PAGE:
may occur. Rest and anti-inflammatory medications typically resolve these problems.

Arthritis is usually present at the time of surgery and will progress to some degree regardless of treatment. If the CCL has been ruptured for some time significant additional joint injury may have occurred and arthritis is typically more advanced.

Previous knee surgery is also often associated with a more rapid progression of arthritis. It is not possible to reverse the arthritic changes in the joint or undo other damage already done but the surgery will stabilise the knee thereby reducing inflammation, which may help to reduce the ongoing progression of arthritis.

Damage to the meniscus (cartilage pad in the knee) may occur following tearing of the CCL ligament i.e. it is a complication associated with cruciate ligament insufficiency. It occurs less frequently following TPLO when compared to other surgical techniques used to stabilise the stifle joint after tearing of the CCL i.e. TPLO provides some protection against meniscal injury.

If meniscal injury is present at the time of surgery the damaged meniscus is removed. Whilst TPLO reduces the risk of subsequent meniscal injury, it may still occur following surgery and may occur
at any time i.e. weeks or even years after surgery. If this occurs additional surgery is usually necessary to manage the torn meniscus.

Post-operative care and your responsibility as the owner

Wounds

A pad may be covering the wound at the time of discharge from the hospital. This can be removed after two days or before if soiled. Usually there will be no external stitches as the stitches are buried under the skin and will dissolve. There should be no discharge coming from the wound. Please inform us if the wound starts to discharge or if it looks excessively swollen. Please do not apply anything to the wound as it can cause irritation.

We normally discharge patients with a buster collar. This is to prevent your dog from licking the wound and making it sore. Please leave the buster collar on for 2 weeks. If an infection were to get in through the wound, this could result in further surgery.

We recommend ice packs for 10 to 15 minutes several times daily in the first few days following surgery, to reduce swelling and improve comfort. Regular, gentle massage (sweeping motions from ankle to hip) may help dissipate any oedema fluid. Massage techniques will be advised at discharge. Your vet will talk you through this if this is something your dog requires.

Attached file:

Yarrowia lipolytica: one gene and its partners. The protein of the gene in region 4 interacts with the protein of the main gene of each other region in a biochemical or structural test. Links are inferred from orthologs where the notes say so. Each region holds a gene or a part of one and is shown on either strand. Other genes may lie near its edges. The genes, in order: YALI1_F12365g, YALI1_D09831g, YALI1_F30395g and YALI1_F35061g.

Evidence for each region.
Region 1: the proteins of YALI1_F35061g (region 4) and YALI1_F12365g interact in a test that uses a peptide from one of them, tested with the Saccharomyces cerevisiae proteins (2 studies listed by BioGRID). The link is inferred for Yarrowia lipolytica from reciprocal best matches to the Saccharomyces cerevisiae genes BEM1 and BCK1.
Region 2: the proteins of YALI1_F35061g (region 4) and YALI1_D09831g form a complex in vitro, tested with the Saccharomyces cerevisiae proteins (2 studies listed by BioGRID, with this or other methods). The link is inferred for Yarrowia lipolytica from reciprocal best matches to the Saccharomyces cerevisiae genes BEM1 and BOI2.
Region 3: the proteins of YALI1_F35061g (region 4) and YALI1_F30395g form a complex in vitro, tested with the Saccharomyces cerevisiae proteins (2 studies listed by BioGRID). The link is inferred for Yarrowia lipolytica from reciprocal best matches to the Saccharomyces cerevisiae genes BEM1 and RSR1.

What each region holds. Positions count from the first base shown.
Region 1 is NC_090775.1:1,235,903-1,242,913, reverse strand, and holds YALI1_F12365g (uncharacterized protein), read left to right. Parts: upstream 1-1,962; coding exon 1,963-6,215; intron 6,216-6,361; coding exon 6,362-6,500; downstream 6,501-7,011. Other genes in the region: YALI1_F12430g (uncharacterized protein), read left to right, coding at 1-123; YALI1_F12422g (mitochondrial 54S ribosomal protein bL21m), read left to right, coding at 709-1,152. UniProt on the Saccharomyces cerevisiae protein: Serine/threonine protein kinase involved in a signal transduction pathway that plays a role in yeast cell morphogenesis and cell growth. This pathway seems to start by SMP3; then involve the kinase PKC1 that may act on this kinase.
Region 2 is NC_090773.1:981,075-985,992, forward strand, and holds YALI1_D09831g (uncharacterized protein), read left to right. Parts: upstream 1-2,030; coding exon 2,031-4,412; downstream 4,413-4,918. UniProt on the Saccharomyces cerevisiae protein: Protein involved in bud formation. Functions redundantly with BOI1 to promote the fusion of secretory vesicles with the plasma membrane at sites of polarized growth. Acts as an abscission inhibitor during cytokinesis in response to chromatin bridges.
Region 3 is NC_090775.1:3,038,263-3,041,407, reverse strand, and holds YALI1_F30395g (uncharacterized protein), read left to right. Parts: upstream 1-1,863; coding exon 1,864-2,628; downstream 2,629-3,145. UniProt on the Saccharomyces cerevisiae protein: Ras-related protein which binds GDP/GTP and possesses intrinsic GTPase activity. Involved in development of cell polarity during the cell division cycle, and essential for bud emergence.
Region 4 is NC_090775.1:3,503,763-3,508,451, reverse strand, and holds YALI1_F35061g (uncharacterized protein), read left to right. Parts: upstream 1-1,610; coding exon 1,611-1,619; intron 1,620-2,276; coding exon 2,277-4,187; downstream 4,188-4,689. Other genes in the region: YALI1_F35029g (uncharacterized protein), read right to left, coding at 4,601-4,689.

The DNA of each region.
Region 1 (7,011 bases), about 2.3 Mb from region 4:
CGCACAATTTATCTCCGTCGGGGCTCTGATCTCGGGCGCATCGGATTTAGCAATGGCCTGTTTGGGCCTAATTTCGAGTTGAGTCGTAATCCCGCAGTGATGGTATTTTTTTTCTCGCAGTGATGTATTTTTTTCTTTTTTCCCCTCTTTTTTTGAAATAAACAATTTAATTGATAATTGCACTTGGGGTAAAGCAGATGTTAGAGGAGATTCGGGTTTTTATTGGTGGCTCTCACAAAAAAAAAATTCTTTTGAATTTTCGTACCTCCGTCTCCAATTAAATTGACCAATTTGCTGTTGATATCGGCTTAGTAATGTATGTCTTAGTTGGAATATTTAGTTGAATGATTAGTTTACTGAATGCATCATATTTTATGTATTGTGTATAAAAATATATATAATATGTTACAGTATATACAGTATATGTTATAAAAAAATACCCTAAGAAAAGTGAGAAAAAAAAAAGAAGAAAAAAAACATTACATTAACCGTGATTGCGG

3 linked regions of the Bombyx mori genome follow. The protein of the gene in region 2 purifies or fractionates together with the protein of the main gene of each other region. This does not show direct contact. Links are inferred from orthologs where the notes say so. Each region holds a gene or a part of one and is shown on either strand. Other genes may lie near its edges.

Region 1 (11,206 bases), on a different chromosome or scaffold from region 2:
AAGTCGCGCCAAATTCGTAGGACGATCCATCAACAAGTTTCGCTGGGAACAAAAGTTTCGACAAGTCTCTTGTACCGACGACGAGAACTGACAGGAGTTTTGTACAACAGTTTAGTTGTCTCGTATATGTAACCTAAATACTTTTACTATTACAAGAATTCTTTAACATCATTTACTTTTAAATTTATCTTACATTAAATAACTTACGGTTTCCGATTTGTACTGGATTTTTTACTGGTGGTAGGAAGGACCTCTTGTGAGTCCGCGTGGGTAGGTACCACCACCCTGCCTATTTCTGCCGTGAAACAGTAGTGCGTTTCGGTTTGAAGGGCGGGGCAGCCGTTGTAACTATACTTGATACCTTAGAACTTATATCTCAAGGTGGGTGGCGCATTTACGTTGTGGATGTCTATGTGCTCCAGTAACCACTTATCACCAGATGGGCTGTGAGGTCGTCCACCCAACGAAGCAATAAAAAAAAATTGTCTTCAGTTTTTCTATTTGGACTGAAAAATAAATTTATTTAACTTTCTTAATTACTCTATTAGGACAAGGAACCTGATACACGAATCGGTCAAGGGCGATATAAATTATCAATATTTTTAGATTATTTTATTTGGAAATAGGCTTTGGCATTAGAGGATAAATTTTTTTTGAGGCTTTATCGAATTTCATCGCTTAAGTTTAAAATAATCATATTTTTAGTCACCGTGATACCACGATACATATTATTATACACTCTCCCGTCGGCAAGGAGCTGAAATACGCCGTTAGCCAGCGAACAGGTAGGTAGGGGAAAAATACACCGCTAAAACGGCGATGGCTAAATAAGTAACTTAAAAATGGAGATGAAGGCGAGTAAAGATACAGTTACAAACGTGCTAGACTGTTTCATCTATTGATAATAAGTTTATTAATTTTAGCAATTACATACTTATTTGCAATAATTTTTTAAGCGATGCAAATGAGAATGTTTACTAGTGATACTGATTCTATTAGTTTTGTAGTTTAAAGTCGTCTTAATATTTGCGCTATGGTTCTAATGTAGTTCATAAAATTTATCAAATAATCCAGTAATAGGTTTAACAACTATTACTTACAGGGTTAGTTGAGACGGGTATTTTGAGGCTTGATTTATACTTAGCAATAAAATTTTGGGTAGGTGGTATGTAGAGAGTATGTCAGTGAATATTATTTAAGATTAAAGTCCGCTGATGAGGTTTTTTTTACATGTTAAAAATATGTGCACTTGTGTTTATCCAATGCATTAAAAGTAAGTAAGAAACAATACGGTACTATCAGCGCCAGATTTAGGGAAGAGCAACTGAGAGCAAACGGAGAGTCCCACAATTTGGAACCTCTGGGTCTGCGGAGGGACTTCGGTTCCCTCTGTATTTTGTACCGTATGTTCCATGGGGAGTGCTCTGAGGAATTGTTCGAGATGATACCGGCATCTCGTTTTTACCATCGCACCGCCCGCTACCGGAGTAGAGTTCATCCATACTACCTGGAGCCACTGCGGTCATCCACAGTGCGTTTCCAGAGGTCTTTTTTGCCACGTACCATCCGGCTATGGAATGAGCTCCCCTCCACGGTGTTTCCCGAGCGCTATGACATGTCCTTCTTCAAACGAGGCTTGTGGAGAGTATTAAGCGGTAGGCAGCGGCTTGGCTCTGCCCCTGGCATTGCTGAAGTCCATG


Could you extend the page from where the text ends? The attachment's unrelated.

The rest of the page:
Post-operative care

It is better to be safe than sorry so if you are not sure about anything please contact us.

If you are provided with pain killers please follow the instructions as directed and inform us if there is any vomiting

Your dog should be kept confined (ideally to a large cage or alternatively a single room with non-slip flooring) to restrict activity. Confinement should
be maintained at all times for the first six weeks following surgery.

We advise the following exercise programme after the operation:

Short lead walks in the garden (a few minutes, four to six times daily) are recommended to allow toileting. A support belt/sling is useful in the first week when walking as this will reduce stress on the joints. Stairs should be avoided.

Four weeks following surgery lead walking may commence, provided limb function has already significantly improved post-surgery. Walk slowly for 5 minutes at a time, twice daily, but maintain confinement at other times. Lead walking may gradually increase but should not exceed 10 minutes at a time, twice daily for the first six weeks following surgery.

Hydrotherapy is beneficial (but not essential) to recovery but should only be performed in a centre with qualified personnel. Hydrotherapy may commence at three to four weeks post-surgery in a water treadmill, or at four to six weeks following surgery in a swimming pool. Any activities prior to confirmed healing of bone will introduce risk e. g. car travel to and from hydrotherapy, slipping/falling.

Re-examination  appointments

You should see your own vet 5 days after surgery to ensure all is progressing as planned. If there are stitches present these will need removing at your own vet at 10-14 days. We will ask to see you and your pet at 6-8 weeks post-surgery. This recheck will involve x-rays to assess the implants and the healing of the bones. You will need to fast your pet in the morning before this appointment.

If everything is progressing well, exercise can be increased further, which the surgeon will discuss with you at discharge.

Orthopaedic Surgery Guide